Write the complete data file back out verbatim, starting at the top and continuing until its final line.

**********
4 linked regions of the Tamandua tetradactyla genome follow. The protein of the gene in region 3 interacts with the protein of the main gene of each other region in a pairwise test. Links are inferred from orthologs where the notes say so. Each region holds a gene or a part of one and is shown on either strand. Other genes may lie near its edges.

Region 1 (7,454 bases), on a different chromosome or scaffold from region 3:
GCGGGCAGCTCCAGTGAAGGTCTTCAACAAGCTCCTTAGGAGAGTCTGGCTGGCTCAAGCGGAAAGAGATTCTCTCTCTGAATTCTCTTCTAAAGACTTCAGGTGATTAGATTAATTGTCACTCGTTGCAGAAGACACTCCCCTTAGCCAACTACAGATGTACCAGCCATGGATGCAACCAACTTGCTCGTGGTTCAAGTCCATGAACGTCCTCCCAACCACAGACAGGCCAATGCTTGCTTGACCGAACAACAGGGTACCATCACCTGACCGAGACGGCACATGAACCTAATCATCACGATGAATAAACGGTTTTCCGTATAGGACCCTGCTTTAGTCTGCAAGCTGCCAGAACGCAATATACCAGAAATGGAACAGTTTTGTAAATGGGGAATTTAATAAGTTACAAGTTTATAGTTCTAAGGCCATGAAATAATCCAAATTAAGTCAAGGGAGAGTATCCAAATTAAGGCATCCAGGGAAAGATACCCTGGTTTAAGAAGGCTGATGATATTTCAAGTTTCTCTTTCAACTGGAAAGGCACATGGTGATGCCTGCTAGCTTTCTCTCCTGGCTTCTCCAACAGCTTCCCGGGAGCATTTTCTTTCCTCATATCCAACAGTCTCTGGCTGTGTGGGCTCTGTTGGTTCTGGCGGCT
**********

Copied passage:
4 linked regions of the Tamandua tetradactyla genome follow. The protein of the gene in region 3 interacts with the protein of the main gene of each other region in a pairwise test. Links are inferred from orthologs where the notes say so. Each region holds a gene or a part of one and is shown on either strand. Other genes may lie near its edges.

Region 1 (7,454 bases), on a different chromosome or scaffold from region 3:
GCGGGCAGCTCCAGTGAAGGTCTTCAACAAGCTCCTTAGGAGAGTCTGGCTGGCTCAAGCGGAAAGAGATTCTCTCTCTGAATTCTCTTCTAAAGACTTCAGGTGATTAGATTAATTGTCACTCGTTGCAGAAGACACTCCCCTTAGCCAACTACAGATGTACCAGCCATGGATGCAACCAACTTGCTCGTGGTTCAAGTCCATGAACGTCCTCCCAACCACAGACAGGCCAATGCTTGCTTGACCGAACAACAGGGTACCATCACCTGACCGAGACGGCACATGAACCTAATCATCACGATGAATAAACGGTTTTCCGTATAGGACCCTGCTTTAGTCTGCAAGCTGCCAGAACGCAATATACCAGAAATGGAACAGTTTTGTAAATGGGGAATTTAATAAGTTACAAGTTTATAGTTCTAAGGCCATGAAATAATCCAAATTAAGTCAAGGGAGAGTATCCAAATTAAGGCATCCAGGGAAAGATACCCTGGTTTAAGAAGGCTGATGATATTTCAAGTTTCTCTTTCAACTGGAAAGGCACATGGTGATGCCTGCTAGCTTTCTCTCCTGGCTTCTCCAACAGCTTCCCGGGAGCATTTTCTTTCCTCATATCCAACAGTCTCTGGCTGTGTGGGCTCTGTTGGTTCTGGCGGCT